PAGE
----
It also allows to you to be more aware of your surroundings. When you are crawling on your knees, you are only going to see what is in front of you. If you are on your hands and knees, it will be even more difficult to see what is going on around you. In the position of photo 2, you will be able to see what is going on around you. You will have more mobility to observe.
I observed a student at a training evolution in September at a live fire class. He was crawling on his knees to advance the hose line. His partner was anxious to get the hose fed to him. He was actually pushing the first firefighter over because he was pushing the hose toward the firefighter and because the first firefighter was on his knees, he was thrown off balance from behind by his own man. Advancing the hose line as in photo 2 will avoid this.
Another way of advancing the hose line is seen in photo 3. Instead of having the one leg out in front, we can duck walk. The same objectives can be accomplished as in photo 2. We can cover a great distance because our span will be more than crawling on our knees. Our upper body weight is also resting on our back leg. If we come across any openings in the floor we will be able to recover ourselves and prevent falling through. Look at photo 5. This positional stance of advancement will aid you in setting yourself up to employ the tactics of nozzle management.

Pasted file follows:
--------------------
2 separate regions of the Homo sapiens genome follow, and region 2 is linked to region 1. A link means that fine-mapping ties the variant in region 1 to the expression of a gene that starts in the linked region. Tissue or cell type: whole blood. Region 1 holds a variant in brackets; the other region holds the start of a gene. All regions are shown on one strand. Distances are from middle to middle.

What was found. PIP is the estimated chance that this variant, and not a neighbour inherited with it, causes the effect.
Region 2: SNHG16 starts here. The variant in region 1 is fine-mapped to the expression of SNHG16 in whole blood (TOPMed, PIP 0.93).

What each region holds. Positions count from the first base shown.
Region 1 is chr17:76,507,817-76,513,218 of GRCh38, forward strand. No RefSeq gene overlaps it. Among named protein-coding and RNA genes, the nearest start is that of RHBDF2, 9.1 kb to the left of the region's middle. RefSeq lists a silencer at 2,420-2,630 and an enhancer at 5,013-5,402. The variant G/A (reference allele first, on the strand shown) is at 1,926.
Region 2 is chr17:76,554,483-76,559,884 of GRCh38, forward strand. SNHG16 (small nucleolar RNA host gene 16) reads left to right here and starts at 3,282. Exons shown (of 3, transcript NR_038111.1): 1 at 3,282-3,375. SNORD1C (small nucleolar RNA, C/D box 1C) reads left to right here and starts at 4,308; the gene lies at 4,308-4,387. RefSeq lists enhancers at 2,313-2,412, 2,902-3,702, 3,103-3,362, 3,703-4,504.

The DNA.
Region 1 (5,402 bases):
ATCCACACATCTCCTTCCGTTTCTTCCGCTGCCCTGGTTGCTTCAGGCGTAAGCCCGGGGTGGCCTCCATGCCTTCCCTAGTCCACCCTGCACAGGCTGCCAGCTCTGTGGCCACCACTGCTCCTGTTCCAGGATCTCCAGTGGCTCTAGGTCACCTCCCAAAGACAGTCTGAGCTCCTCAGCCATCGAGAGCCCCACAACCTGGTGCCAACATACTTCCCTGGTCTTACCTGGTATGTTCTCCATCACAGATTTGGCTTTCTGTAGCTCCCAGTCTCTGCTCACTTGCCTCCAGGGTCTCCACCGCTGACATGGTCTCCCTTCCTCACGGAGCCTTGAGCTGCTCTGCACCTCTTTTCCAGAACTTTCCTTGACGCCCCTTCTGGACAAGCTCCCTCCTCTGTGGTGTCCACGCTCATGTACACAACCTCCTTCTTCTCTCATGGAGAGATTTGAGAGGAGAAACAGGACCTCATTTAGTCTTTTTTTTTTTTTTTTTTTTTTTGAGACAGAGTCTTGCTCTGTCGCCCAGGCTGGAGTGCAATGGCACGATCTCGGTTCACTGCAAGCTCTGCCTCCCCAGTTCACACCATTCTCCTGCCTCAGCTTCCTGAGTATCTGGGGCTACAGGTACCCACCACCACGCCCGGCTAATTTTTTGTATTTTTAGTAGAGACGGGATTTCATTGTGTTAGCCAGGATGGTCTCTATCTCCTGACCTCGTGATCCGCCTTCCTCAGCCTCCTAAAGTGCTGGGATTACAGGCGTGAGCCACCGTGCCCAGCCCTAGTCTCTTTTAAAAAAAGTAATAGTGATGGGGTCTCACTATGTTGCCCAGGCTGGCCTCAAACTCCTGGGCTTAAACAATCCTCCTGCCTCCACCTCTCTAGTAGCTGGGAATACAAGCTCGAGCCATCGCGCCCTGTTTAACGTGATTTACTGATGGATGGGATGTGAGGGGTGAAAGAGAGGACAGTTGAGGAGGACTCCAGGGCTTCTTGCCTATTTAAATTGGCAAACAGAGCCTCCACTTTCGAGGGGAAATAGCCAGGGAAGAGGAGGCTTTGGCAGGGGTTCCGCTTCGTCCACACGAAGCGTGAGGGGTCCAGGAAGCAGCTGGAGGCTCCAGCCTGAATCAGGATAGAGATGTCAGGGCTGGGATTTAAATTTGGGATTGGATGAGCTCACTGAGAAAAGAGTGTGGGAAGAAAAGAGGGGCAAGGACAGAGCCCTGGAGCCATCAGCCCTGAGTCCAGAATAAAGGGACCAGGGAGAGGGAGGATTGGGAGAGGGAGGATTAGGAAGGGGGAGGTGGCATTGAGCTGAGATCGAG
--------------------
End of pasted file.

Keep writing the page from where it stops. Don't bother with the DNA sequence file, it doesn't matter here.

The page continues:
Using the hose line to “feel” the floors or walls in front of you can be beneficial. This tactic can save your life. It has worked in the past. I know of a firefighter in Ohio who used the hose line to “feel” the floor in front of the team and discovered that there was a hole in the floor. Sweeping the nozzle stream across the floor in front of us will aid us in feeling if there is any floor in front. It will also help to cool off the floor for you as you advance into the structure. Burning material that falls to the ground from the ceiling can burn your knees. Sweeping the floor will cool it and make life easier for you in the long run. We can also use the nozzle stream to “feel” the walls for windows or any other openings. A great way of extending our reach!
What has been described here will only work if we practise and train these techniques. By doing so, you will master the skills shown and it will become an instinctive manoeuvre to execute.
Mark van der Feyst has been a member of the fire service since 1999 and is a full-time firefighter in Ontario. Mark teaches in Canada, United States and India, and is a FDIC Instructor. He is the lead author of the Residential Fire Rescue book. Email Mark at Mark@FireStarTraining.com.